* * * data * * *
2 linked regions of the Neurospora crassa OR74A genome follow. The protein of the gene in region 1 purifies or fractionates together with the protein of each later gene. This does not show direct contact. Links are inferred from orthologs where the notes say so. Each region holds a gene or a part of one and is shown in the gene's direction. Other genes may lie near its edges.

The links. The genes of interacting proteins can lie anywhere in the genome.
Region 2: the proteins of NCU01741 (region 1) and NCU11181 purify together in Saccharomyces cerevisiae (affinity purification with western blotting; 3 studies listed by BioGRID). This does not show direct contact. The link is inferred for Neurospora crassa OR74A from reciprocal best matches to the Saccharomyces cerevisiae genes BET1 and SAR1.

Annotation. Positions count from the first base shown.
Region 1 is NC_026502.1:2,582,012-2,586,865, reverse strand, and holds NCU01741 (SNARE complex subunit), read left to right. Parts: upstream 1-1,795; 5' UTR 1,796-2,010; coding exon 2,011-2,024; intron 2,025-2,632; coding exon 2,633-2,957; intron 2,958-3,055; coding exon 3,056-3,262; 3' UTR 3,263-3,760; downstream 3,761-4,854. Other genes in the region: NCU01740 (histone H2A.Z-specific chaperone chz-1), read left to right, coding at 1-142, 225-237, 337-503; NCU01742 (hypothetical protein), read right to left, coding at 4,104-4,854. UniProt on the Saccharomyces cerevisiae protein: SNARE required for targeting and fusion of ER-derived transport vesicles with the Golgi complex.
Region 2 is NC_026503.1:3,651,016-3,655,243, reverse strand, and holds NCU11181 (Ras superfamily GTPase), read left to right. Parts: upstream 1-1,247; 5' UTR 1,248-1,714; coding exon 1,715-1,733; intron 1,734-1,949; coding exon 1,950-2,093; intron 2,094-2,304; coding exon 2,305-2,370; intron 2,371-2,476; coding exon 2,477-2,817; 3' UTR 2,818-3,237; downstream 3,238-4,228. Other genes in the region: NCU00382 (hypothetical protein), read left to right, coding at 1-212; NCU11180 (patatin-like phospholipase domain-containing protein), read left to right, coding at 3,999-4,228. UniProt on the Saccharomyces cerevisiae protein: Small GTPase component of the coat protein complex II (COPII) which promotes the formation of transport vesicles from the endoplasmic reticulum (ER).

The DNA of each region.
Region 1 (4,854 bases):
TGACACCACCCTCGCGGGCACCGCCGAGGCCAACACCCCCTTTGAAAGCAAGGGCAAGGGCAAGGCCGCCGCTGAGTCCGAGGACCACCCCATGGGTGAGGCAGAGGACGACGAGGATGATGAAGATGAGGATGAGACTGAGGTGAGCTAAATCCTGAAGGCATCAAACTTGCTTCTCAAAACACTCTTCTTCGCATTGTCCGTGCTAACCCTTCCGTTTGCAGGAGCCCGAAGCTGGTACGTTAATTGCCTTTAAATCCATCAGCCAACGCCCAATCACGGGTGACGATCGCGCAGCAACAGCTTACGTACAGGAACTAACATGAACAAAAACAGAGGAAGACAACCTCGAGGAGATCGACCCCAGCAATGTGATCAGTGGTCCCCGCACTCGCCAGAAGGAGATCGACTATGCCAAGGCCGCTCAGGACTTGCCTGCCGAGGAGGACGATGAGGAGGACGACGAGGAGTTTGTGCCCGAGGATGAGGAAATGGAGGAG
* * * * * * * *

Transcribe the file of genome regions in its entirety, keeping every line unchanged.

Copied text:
2 linked regions of the Neurospora crassa OR74A genome follow. The protein of the gene in region 1 purifies or fractionates together with the protein of each later gene. This does not show direct contact. Links are inferred from orthologs where the notes say so. Each region holds a gene or a part of one and is shown in the gene's direction. Other genes may lie near its edges.

The links. The genes of interacting proteins can lie anywhere in the genome.
Region 2: the proteins of NCU01741 (region 1) and NCU11181 purify together in Saccharomyces cerevisiae (affinity purification with western blotting; 3 studies listed by BioGRID). This does not show direct contact. The link is inferred for Neurospora crassa OR74A from reciprocal best matches to the Saccharomyces cerevisiae genes BET1 and SAR1.

Annotation. Positions count from the first base shown.
Region 1 is NC_026502.1:2,582,012-2,586,865, reverse strand, and holds NCU01741 (SNARE complex subunit), read left to right. Parts: upstream 1-1,795; 5' UTR 1,796-2,010; coding exon 2,011-2,024; intron 2,025-2,632; coding exon 2,633-2,957; intron 2,958-3,055; coding exon 3,056-3,262; 3' UTR 3,263-3,760; downstream 3,761-4,854. Other genes in the region: NCU01740 (histone H2A.Z-specific chaperone chz-1), read left to right, coding at 1-142, 225-237, 337-503; NCU01742 (hypothetical protein), read right to left, coding at 4,104-4,854. UniProt on the Saccharomyces cerevisiae protein: SNARE required for targeting and fusion of ER-derived transport vesicles with the Golgi complex.
Region 2 is NC_026503.1:3,651,016-3,655,243, reverse strand, and holds NCU11181 (Ras superfamily GTPase), read left to right. Parts: upstream 1-1,247; 5' UTR 1,248-1,714; coding exon 1,715-1,733; intron 1,734-1,949; coding exon 1,950-2,093; intron 2,094-2,304; coding exon 2,305-2,370; intron 2,371-2,476; coding exon 2,477-2,817; 3' UTR 2,818-3,237; downstream 3,238-4,228. Other genes in the region: NCU00382 (hypothetical protein), read left to right, coding at 1-212; NCU11180 (patatin-like phospholipase domain-containing protein), read left to right, coding at 3,999-4,228. UniProt on the Saccharomyces cerevisiae protein: Small GTPase component of the coat protein complex II (COPII) which promotes the formation of transport vesicles from the endoplasmic reticulum (ER).

The DNA of each region.
Region 1 (4,854 bases):
TGACACCACCCTCGCGGGCACCGCCGAGGCCAACACCCCCTTTGAAAGCAAGGGCAAGGGCAAGGCCGCCGCTGAGTCCGAGGACCACCCCATGGGTGAGGCAGAGGACGACGAGGATGATGAAGATGAGGATGAGACTGAGGTGAGCTAAATCCTGAAGGCATCAAACTTGCTTCTCAAAACACTCTTCTTCGCATTGTCCGTGCTAACCCTTCCGTTTGCAGGAGCCCGAAGCTGGTACGTTAATTGCCTTTAAATCCATCAGCCAACGCCCAATCACGGGTGACGATCGCGCAGCAACAGCTTACGTACAGGAACTAACATGAACAAAAACAGAGGAAGACAACCTCGAGGAGATCGACCCCAGCAATGTGATCAGTGGTCCCCGCACTCGCCAGAAGGAGATCGACTATGCCAAGGCCGCTCAGGACTTGCCTGCCGAGGAGGACGATGAGGAGGACGACGAGGAGTTTGTGCCCGAGGATGAGGAAATGGAGGAG